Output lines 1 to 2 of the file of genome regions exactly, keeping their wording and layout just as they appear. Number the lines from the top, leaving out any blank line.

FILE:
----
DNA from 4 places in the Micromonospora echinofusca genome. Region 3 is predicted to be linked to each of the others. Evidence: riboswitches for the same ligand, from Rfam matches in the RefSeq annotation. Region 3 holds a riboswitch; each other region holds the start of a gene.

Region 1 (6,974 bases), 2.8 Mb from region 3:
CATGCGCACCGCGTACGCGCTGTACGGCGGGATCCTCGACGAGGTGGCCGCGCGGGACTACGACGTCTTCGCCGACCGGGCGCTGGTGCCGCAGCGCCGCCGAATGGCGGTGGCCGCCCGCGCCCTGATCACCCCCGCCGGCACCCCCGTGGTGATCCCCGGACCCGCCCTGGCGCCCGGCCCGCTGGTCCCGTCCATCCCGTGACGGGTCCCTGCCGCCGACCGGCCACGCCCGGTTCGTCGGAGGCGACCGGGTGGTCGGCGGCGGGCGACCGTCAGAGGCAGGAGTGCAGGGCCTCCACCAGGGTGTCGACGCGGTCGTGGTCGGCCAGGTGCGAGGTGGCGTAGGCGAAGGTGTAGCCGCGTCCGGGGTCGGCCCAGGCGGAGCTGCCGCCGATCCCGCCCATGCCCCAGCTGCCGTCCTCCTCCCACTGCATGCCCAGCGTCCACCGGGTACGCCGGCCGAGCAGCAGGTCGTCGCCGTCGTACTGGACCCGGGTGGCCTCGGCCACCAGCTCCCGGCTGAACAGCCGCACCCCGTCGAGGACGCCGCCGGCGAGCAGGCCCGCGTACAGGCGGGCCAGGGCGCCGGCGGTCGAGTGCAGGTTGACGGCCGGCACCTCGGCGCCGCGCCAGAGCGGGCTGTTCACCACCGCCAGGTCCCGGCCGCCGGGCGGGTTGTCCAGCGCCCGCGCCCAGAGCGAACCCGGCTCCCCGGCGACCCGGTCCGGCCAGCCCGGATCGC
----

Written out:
DNA from 4 places in the Micromonospora echinofusca genome. Region 3 is predicted to be linked to each of the others. Evidence: riboswitches for the same ligand, from Rfam matches in the RefSeq annotation. Region 3 holds a riboswitch; each other region holds the start of a gene.

Region 1 (6,974 bases), 2.8 Mb from region 3: